Søren Kierkegaard, fully Søren Aabye Kierkegaard

Søren
Kierkegaard, fully Søren Aabye Kierkegaard
1813
1855

Danish Philosopher, Theologian, Poet, Social Critic and Religious Author interested in Human Psychology

Author Quotes

It requires courage not to surrender oneself to the ingenious or compassionate counsels of despair that would induce a man to eliminate himself from the ranks of the living; but it does not follow from this that every huckster who is fattened and nourished in self-confidence has more courage than the man who yielded to despair.

Most men pursue pleasure with such breathless haste that they hurry past it.

Only when it is a duty to love, only then is love eternally and happily secured against despair.

Socrates proved the immortality of the soul from the fact that sickness of the soul (sin) does not consume it as bodily sickness consumes the body.

The more one thinks about it objectively, there is less.

There are always reasons for murdering a man. But there is no justification for his existence.

To dare is to lose one's footing momentarily. Not to dare is to lose oneself.

When a girl has given everything she has lost everything

It was completely fruitless to quarrel with the world, whereas the quarrel with oneself was occasionally fruitful and always, she had to admit, interesting.

Most people are subjective toward themselves and objective toward all others, frightfully objective sometimes — but the task is precisely to be objective toward oneself and subjective toward all others.

Our life always expresses the result of our dominant thoughts.

Spiritual superiority only sees the individual. But alas, ordinarily we human beings are sensual and, therefore, as soon as it is a gathering, the impression changes -- we see something abstract, the crowd, and we become different. But in the eyes of God, the infinite spirit, all the millions that have lived and now live do not make a crowd, He only sees each individual.

The most common form of despair is not being who you are.

There are many people who reach their conclusions about life like schoolboys: they cheat their master by copying the answer out of a book without having worked the sum out for themselves.

To defend something is always to discredit it. Let a man have a warehouse full of gold, let him be willing to give away a ducat to every one of the poor - but let him also be stupid enough to begin this charitable undertaking of his with a defence in which he offers three good reasons in justification; and it will almost come to the point of people finding it doubtful whether indeed he is doing something good. But now for Christianity. Yes, the person who defends that has never believed in it. If he does believe, then the enthusiasm of faith is not a defence, no, it is the assault and the victory; a believer is a victor.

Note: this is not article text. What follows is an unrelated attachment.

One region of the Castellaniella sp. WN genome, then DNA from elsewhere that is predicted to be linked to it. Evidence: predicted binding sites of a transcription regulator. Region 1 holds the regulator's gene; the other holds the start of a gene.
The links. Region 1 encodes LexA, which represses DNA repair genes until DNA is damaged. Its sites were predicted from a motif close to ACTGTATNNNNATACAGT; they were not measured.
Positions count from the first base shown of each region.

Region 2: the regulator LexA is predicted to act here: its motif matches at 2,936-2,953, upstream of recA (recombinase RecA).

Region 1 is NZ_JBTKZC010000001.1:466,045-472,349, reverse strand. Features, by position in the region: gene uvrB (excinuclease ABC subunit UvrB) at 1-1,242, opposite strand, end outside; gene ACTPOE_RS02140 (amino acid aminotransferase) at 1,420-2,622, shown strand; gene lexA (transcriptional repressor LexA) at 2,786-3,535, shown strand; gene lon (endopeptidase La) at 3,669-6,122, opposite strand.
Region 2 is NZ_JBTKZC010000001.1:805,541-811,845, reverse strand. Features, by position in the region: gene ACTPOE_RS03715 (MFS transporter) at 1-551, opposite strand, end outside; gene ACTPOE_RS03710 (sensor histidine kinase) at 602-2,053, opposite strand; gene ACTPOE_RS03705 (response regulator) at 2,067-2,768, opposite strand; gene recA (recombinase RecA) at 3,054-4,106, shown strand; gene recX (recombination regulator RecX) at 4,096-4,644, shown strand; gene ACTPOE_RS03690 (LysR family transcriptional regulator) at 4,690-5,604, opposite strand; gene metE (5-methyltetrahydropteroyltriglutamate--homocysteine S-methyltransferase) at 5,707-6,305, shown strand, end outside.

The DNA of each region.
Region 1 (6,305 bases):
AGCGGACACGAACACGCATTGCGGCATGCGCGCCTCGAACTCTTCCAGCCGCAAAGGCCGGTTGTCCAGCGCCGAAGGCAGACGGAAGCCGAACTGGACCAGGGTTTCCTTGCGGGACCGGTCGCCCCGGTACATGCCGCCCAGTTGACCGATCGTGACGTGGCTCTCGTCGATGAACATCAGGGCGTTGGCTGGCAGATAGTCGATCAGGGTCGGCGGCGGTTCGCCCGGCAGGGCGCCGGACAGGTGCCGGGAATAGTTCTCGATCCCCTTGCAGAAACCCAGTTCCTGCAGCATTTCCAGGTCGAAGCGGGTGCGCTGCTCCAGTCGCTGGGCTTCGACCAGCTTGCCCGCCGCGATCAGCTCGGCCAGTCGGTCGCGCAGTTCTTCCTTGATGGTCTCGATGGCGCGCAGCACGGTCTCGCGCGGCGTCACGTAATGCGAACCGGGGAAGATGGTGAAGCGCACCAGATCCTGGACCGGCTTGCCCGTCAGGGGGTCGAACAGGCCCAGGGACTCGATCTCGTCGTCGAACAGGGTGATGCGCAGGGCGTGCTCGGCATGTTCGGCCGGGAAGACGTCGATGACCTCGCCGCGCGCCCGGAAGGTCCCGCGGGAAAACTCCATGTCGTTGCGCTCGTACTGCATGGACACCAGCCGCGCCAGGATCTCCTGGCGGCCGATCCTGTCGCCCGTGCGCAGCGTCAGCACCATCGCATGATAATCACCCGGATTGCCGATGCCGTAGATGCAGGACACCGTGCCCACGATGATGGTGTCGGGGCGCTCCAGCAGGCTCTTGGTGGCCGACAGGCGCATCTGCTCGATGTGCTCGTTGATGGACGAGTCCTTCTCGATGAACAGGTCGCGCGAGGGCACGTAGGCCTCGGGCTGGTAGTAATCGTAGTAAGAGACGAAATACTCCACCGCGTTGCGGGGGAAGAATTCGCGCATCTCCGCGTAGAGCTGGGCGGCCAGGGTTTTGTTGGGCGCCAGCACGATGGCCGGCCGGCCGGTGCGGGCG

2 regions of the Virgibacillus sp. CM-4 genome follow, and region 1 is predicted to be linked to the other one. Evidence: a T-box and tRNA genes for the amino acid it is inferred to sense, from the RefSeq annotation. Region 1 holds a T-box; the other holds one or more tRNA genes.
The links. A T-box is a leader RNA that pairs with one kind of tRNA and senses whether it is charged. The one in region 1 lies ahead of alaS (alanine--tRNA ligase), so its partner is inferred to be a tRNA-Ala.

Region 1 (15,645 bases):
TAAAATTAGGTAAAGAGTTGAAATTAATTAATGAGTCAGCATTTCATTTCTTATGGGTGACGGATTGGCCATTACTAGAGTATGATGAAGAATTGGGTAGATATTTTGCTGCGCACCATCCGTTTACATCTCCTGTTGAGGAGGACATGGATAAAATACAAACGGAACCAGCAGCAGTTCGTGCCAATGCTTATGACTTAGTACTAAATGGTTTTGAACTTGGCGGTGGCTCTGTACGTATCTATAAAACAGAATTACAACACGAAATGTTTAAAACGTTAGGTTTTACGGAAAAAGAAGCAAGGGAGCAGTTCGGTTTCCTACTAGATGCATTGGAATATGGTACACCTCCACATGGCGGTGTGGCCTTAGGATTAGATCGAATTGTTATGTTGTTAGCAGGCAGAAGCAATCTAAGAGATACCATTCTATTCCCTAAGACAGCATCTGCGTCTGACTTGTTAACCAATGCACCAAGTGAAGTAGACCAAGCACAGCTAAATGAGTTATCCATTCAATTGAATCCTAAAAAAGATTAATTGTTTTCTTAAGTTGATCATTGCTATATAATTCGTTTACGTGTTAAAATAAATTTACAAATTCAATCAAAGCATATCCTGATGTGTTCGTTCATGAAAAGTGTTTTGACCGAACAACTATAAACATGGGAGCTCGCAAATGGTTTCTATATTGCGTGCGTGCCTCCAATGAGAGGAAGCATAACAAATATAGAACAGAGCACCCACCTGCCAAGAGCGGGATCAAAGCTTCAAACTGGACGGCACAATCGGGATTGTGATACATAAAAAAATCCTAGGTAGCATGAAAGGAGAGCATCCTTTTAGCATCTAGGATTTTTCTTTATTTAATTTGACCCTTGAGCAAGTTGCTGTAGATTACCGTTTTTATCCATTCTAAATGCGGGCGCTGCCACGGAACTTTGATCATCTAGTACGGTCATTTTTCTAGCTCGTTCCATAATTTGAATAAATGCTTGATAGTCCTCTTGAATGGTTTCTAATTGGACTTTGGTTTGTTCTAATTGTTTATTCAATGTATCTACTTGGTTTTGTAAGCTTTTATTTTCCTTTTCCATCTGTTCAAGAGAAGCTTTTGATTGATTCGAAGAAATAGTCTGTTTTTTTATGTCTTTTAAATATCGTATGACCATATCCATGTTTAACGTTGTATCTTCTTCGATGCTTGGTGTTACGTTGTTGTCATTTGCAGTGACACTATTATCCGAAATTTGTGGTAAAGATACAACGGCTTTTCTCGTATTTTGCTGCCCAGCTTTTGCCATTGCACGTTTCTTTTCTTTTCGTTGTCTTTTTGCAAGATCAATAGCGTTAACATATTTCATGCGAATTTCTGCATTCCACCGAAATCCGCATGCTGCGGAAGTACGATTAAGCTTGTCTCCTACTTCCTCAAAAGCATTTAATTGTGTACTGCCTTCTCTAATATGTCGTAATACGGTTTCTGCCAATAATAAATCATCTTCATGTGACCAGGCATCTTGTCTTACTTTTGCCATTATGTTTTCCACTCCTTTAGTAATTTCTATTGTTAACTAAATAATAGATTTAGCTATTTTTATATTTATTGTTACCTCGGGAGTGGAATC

When all combine in every way to make everything easier, people will want difficulty. I conceived it as my task to make difficulties everywhere.

In every man there is something which to a certain degree prevents him from becoming perfectly transparent to himself; and this may be the case in so high a degree, he may be so inexplicably woven into relationships of life which extend far beyond himself, that he almost cannot reveal himself. But he who cannot reveal himself cannot love, and he who cannot love is the most unhappy man of all.

Just as in earthly life lovers long for the moment when they are able to breathe forth their love for each other, to let their souls blend in a soft whisper, so the mystic longs for the moment when in prayer he can, as it were, creep into God.

Nature, the totality of created things, is the work of God. And yet God is not there; but within the individual man there is a potentiality (man is potentially spirit) which is awakened in inwardness to become a God-relationship, and then it becomes possible to see God everywhere.

Out of love, God becomes man. He says: See, here is what it is to be a human being.

Take away paradox from the thinker and you have a professor.

The most painful state of living is remembering the future.

There are, as is known, insects that die in the moment of fertilization. So it is with all joy: life's highest, most splendid moment of enjoyment is accompanied by death.

To have faith is precisely to lose one's mind so as to win God.

When one has once fully entered the realm of love, the world — no matter how imperfect — becomes rich and beautiful, it consists solely of opportunities for love.

Author Picture
First Name
Søren
Last Name
Kierkegaard, fully Søren Aabye Kierkegaard
Birth Date
1813
Death Date
1855
Bio

Danish Philosopher, Theologian, Poet, Social Critic and Religious Author interested in Human Psychology